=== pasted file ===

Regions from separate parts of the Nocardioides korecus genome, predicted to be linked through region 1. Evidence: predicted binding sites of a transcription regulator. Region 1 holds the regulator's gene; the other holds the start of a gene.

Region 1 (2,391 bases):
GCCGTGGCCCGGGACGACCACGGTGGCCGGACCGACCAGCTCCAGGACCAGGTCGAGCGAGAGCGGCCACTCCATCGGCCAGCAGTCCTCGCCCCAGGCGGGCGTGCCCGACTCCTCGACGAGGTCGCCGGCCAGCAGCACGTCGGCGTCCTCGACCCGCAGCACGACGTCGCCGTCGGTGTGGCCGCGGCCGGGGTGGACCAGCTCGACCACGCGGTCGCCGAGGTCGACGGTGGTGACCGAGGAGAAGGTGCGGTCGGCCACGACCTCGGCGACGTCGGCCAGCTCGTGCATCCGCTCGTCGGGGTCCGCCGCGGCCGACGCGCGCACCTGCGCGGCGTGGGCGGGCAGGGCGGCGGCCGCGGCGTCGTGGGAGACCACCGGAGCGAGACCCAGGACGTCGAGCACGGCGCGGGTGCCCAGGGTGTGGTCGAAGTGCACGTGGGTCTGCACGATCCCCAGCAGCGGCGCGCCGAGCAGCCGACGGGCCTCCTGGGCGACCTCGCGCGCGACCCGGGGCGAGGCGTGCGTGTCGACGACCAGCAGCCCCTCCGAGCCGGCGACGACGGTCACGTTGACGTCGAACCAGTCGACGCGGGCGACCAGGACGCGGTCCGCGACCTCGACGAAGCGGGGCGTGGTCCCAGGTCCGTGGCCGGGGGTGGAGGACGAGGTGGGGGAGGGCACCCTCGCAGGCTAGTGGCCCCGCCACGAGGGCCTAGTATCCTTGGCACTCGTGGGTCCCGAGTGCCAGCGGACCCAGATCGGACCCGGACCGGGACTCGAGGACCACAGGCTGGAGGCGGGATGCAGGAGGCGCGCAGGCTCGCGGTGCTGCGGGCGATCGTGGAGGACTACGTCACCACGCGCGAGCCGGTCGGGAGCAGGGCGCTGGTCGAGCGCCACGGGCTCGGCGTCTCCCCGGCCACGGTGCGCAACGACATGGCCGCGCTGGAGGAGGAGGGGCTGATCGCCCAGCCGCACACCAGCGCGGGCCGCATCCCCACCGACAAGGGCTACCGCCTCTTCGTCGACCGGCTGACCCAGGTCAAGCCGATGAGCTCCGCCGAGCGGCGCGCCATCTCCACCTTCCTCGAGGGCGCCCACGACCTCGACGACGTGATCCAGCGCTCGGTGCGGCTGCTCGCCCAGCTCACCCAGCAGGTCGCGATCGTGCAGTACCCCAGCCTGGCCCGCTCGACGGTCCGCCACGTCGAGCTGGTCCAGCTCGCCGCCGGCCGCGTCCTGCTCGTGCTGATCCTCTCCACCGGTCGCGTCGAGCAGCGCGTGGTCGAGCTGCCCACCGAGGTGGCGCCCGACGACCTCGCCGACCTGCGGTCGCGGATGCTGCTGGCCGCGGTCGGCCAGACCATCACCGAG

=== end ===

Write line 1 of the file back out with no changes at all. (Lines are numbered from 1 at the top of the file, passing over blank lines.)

Regions from separate parts of the Nocardioides korecus genome, predicted to be linked through region 1. Evidence: predicted binding sites of a transcription regulator. Region 1 holds the regulator's gene; the other holds the start of a gene.